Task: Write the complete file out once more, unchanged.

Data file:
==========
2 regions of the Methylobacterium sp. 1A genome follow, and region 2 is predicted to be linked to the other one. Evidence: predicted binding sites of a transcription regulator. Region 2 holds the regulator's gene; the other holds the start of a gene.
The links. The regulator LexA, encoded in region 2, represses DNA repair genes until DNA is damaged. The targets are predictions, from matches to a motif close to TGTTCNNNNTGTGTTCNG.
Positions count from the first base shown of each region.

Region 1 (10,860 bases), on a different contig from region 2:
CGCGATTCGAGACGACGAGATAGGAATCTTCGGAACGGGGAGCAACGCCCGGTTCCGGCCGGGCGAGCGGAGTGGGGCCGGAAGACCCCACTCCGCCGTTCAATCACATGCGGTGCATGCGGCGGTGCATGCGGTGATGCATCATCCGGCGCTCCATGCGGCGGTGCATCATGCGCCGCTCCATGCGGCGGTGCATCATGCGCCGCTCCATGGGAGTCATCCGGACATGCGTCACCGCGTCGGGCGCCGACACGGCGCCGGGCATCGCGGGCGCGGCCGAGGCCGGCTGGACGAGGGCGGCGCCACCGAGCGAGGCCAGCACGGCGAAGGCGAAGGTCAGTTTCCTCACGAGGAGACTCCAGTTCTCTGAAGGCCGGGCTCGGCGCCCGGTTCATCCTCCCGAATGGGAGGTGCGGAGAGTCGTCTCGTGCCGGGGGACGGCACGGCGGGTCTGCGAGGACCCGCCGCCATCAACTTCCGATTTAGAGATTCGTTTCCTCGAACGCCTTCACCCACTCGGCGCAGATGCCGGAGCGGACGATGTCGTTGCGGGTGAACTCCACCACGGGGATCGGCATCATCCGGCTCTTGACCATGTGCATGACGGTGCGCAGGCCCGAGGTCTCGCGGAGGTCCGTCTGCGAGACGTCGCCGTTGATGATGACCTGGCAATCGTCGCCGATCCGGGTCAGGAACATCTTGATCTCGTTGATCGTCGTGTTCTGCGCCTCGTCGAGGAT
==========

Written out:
2 regions of the Methylobacterium sp. 1A genome follow, and region 2 is predicted to be linked to the other one. Evidence: predicted binding sites of a transcription regulator. Region 2 holds the regulator's gene; the other holds the start of a gene.
The links. The regulator LexA, encoded in region 2, represses DNA repair genes until DNA is damaged. The targets are predictions, from matches to a motif close to TGTTCNNNNTGTGTTCNG.
Positions count from the first base shown of each region.

Region 1 (10,860 bases), on a different contig from region 2:
CGCGATTCGAGACGACGAGATAGGAATCTTCGGAACGGGGAGCAACGCCCGGTTCCGGCCGGGCGAGCGGAGTGGGGCCGGAAGACCCCACTCCGCCGTTCAATCACATGCGGTGCATGCGGCGGTGCATGCGGTGATGCATCATCCGGCGCTCCATGCGGCGGTGCATCATGCGCCGCTCCATGCGGCGGTGCATCATGCGCCGCTCCATGGGAGTCATCCGGACATGCGTCACCGCGTCGGGCGCCGACACGGCGCCGGGCATCGCGGGCGCGGCCGAGGCCGGCTGGACGAGGGCGGCGCCACCGAGCGAGGCCAGCACGGCGAAGGCGAAGGTCAGTTTCCTCACGAGGAGACTCCAGTTCTCTGAAGGCCGGGCTCGGCGCCCGGTTCATCCTCCCGAATGGGAGGTGCGGAGAGTCGTCTCGTGCCGGGGGACGGCACGGCGGGTCTGCGAGGACCCGCCGCCATCAACTTCCGATTTAGAGATTCGTTTCCTCGAACGCCTTCACCCACTCGGCGCAGATGCCGGAGCGGACGATGTCGTTGCGGGTGAACTCCACCACGGGGATCGGCATCATCCGGCTCTTGACCATGTGCATGACGGTGCGCAGGCCCGAGGTCTCGCGGAGGTCCGTCTGCGAGACGTCGCCGTTGATGATGACCTGGCAATCGTCGCCGATCCGGGTCAGGAACATCTTGATCTCGTTGATCGTCGTGTTCTGCGCCTCGTCGAGGAT